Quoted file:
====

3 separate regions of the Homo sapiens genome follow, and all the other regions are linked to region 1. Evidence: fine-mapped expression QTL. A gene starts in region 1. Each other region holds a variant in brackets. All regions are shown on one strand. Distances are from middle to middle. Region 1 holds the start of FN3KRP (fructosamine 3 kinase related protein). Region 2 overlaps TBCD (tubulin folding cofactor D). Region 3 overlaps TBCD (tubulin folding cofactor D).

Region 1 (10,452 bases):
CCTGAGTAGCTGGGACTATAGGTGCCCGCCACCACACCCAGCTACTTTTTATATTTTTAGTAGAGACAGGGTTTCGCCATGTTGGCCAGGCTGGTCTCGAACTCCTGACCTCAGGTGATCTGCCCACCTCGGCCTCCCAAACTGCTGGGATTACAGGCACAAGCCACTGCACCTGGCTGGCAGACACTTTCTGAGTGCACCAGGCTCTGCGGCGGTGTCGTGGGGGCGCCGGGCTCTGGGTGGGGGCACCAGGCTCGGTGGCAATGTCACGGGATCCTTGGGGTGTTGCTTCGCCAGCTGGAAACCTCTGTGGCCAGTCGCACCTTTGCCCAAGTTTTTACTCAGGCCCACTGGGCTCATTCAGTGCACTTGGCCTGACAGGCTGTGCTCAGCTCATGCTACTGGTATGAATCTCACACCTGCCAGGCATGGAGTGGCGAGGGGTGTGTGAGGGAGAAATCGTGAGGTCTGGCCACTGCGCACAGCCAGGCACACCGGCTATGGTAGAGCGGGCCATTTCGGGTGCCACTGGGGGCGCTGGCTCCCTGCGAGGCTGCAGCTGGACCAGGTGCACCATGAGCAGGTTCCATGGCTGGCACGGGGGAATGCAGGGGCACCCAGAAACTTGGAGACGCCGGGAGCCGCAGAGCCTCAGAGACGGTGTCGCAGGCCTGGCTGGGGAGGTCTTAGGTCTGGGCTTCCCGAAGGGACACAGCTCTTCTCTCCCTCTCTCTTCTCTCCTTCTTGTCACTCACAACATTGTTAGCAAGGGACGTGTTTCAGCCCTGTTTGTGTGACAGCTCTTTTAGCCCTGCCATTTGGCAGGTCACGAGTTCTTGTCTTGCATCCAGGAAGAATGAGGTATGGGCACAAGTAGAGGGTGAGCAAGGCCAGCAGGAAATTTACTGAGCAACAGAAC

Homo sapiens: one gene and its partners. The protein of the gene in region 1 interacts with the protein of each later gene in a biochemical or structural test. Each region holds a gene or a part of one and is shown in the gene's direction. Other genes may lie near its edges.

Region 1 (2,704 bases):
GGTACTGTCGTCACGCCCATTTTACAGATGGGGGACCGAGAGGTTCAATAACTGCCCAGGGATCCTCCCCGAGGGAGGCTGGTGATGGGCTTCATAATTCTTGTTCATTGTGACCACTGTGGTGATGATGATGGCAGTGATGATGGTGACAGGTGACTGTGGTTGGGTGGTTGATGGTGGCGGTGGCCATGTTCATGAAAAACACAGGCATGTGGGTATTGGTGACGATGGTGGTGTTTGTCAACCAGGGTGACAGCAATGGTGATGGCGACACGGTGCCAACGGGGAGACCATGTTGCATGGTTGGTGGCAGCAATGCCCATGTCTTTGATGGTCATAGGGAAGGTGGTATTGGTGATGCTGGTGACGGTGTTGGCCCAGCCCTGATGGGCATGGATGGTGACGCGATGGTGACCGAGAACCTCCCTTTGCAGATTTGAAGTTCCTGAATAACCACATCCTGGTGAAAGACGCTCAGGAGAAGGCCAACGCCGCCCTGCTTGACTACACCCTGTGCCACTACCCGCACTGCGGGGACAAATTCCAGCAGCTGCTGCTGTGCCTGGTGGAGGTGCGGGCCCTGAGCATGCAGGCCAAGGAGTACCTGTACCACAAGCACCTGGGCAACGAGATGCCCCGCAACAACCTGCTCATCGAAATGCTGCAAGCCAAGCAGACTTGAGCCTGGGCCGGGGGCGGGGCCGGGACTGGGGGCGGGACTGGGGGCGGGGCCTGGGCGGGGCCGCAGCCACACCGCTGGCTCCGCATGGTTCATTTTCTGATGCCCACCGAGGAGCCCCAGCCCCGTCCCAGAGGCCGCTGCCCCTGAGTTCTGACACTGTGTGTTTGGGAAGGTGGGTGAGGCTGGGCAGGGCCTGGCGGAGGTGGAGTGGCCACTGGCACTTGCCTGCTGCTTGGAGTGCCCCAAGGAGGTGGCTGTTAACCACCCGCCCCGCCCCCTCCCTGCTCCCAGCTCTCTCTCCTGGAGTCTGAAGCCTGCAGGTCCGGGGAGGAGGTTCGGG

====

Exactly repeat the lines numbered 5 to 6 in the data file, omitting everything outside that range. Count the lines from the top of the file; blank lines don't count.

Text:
Region 1 (2,704 bases):
GGTACTGTCGTCACGCCCATTTTACAGATGGGGGACCGAGAGGTTCAATAACTGCCCAGGGATCCTCCCCGAGGGAGGCTGGTGATGGGCTTCATAATTCTTGTTCATTGTGACCACTGTGGTGATGATGATGGCAGTGATGATGGTGACAGGTGACTGTGGTTGGGTGGTTGATGGTGGCGGTGGCCATGTTCATGAAAAACACAGGCATGTGGGTATTGGTGACGATGGTGGTGTTTGTCAACCAGGGTGACAGCAATGGTGATGGCGACACGGTGCCAACGGGGAGACCATGTTGCATGGTTGGTGGCAGCAATGCCCATGTCTTTGATGGTCATAGGGAAGGTGGTATTGGTGATGCTGGTGACGGTGTTGGCCCAGCCCTGATGGGCATGGATGGTGACGCGATGGTGACCGAGAACCTCCCTTTGCAGATTTGAAGTTCCTGAATAACCACATCCTGGTGAAAGACGCTCAGGAGAAGGCCAACGCCGCCCTGCTTGACTACACCCTGTGCCACTACCCGCACTGCGGGGACAAATTCCAGCAGCTGCTGCTGTGCCTGGTGGAGGTGCGGGCCCTGAGCATGCAGGCCAAGGAGTACCTGTACCACAAGCACCTGGGCAACGAGATGCCCCGCAACAACCTGCTCATCGAAATGCTGCAAGCCAAGCAGACTTGAGCCTGGGCCGGGGGCGGGGCCGGGACTGGGGGCGGGACTGGGGGCGGGGCCTGGGCGGGGCCGCAGCCACACCGCTGGCTCCGCATGGTTCATTTTCTGATGCCCACCGAGGAGCCCCAGCCCCGTCCCAGAGGCCGCTGCCCCTGAGTTCTGACACTGTGTGTTTGGGAAGGTGGGTGAGGCTGGGCAGGGCCTGGCGGAGGTGGAGTGGCCACTGGCACTTGCCTGCTGCTTGGAGTGCCCCAAGGAGGTGGCTGTTAACCACCCGCCCCGCCCCCTCCCTGCTCCCAGCTCTCTCTCCTGGAGTCTGAAGCCTGCAGGTCCGGGGAGGAGGTTCGGG